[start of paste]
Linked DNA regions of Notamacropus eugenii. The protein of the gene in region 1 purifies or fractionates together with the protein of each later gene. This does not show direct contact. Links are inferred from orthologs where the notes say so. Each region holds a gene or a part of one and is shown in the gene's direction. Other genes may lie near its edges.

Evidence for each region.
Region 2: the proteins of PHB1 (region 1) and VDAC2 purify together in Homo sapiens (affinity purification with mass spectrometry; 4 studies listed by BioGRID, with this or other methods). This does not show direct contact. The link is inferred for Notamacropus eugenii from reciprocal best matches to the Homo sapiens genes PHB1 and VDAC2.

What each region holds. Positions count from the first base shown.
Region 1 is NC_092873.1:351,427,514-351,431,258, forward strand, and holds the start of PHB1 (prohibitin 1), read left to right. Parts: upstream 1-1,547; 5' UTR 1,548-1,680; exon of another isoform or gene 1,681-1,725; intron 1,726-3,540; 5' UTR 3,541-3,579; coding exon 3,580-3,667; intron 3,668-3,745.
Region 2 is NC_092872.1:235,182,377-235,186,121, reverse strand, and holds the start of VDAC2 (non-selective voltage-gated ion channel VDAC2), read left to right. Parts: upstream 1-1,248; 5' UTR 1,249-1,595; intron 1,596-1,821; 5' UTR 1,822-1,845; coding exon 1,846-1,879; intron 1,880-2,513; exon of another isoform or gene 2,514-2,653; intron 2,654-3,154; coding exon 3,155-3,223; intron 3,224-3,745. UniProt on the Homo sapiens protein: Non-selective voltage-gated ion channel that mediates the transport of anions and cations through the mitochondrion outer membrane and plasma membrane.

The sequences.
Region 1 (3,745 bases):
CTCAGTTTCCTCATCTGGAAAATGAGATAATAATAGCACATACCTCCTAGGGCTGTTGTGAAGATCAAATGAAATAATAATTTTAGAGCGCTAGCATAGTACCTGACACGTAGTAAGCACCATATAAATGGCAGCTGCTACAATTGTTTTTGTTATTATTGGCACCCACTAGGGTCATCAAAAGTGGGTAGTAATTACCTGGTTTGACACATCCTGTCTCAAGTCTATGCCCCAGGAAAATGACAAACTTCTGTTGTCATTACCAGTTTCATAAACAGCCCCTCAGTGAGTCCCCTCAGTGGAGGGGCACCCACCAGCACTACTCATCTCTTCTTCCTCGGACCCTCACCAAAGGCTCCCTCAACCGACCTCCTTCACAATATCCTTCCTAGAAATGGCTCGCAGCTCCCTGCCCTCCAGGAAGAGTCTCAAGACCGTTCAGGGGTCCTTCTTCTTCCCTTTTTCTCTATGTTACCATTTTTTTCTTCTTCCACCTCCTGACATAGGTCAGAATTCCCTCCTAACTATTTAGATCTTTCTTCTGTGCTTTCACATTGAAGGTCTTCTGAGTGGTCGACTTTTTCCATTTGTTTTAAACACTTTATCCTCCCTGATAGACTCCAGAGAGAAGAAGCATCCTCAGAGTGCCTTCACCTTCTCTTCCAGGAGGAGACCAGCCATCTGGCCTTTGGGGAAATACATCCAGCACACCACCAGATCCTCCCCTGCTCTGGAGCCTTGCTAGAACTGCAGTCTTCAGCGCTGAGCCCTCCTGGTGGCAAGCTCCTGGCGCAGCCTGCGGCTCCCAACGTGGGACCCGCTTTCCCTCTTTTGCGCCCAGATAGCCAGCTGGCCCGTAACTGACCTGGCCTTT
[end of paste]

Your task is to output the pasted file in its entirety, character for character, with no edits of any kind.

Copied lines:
Linked DNA regions of Notamacropus eugenii. The protein of the gene in region 1 purifies or fractionates together with the protein of each later gene. This does not show direct contact. Links are inferred from orthologs where the notes say so. Each region holds a gene or a part of one and is shown in the gene's direction. Other genes may lie near its edges.

Evidence for each region.
Region 2: the proteins of PHB1 (region 1) and VDAC2 purify together in Homo sapiens (affinity purification with mass spectrometry; 4 studies listed by BioGRID, with this or other methods). This does not show direct contact. The link is inferred for Notamacropus eugenii from reciprocal best matches to the Homo sapiens genes PHB1 and VDAC2.

What each region holds. Positions count from the first base shown.
Region 1 is NC_092873.1:351,427,514-351,431,258, forward strand, and holds the start of PHB1 (prohibitin 1), read left to right. Parts: upstream 1-1,547; 5' UTR 1,548-1,680; exon of another isoform or gene 1,681-1,725; intron 1,726-3,540; 5' UTR 3,541-3,579; coding exon 3,580-3,667; intron 3,668-3,745.
Region 2 is NC_092872.1:235,182,377-235,186,121, reverse strand, and holds the start of VDAC2 (non-selective voltage-gated ion channel VDAC2), read left to right. Parts: upstream 1-1,248; 5' UTR 1,249-1,595; intron 1,596-1,821; 5' UTR 1,822-1,845; coding exon 1,846-1,879; intron 1,880-2,513; exon of another isoform or gene 2,514-2,653; intron 2,654-3,154; coding exon 3,155-3,223; intron 3,224-3,745. UniProt on the Homo sapiens protein: Non-selective voltage-gated ion channel that mediates the transport of anions and cations through the mitochondrion outer membrane and plasma membrane.

The sequences.
Region 1 (3,745 bases):
CTCAGTTTCCTCATCTGGAAAATGAGATAATAATAGCACATACCTCCTAGGGCTGTTGTGAAGATCAAATGAAATAATAATTTTAGAGCGCTAGCATAGTACCTGACACGTAGTAAGCACCATATAAATGGCAGCTGCTACAATTGTTTTTGTTATTATTGGCACCCACTAGGGTCATCAAAAGTGGGTAGTAATTACCTGGTTTGACACATCCTGTCTCAAGTCTATGCCCCAGGAAAATGACAAACTTCTGTTGTCATTACCAGTTTCATAAACAGCCCCTCAGTGAGTCCCCTCAGTGGAGGGGCACCCACCAGCACTACTCATCTCTTCTTCCTCGGACCCTCACCAAAGGCTCCCTCAACCGACCTCCTTCACAATATCCTTCCTAGAAATGGCTCGCAGCTCCCTGCCCTCCAGGAAGAGTCTCAAGACCGTTCAGGGGTCCTTCTTCTTCCCTTTTTCTCTATGTTACCATTTTTTTCTTCTTCCACCTCCTGACATAGGTCAGAATTCCCTCCTAACTATTTAGATCTTTCTTCTGTGCTTTCACATTGAAGGTCTTCTGAGTGGTCGACTTTTTCCATTTGTTTTAAACACTTTATCCTCCCTGATAGACTCCAGAGAGAAGAAGCATCCTCAGAGTGCCTTCACCTTCTCTTCCAGGAGGAGACCAGCCATCTGGCCTTTGGGGAAATACATCCAGCACACCACCAGATCCTCCCCTGCTCTGGAGCCTTGCTAGAACTGCAGTCTTCAGCGCTGAGCCCTCCTGGTGGCAAGCTCCTGGCGCAGCCTGCGGCTCCCAACGTGGGACCCGCTTTCCCTCTTTTGCGCCCAGATAGCCAGCTGGCCCGTAACTGACCTGGCCTTT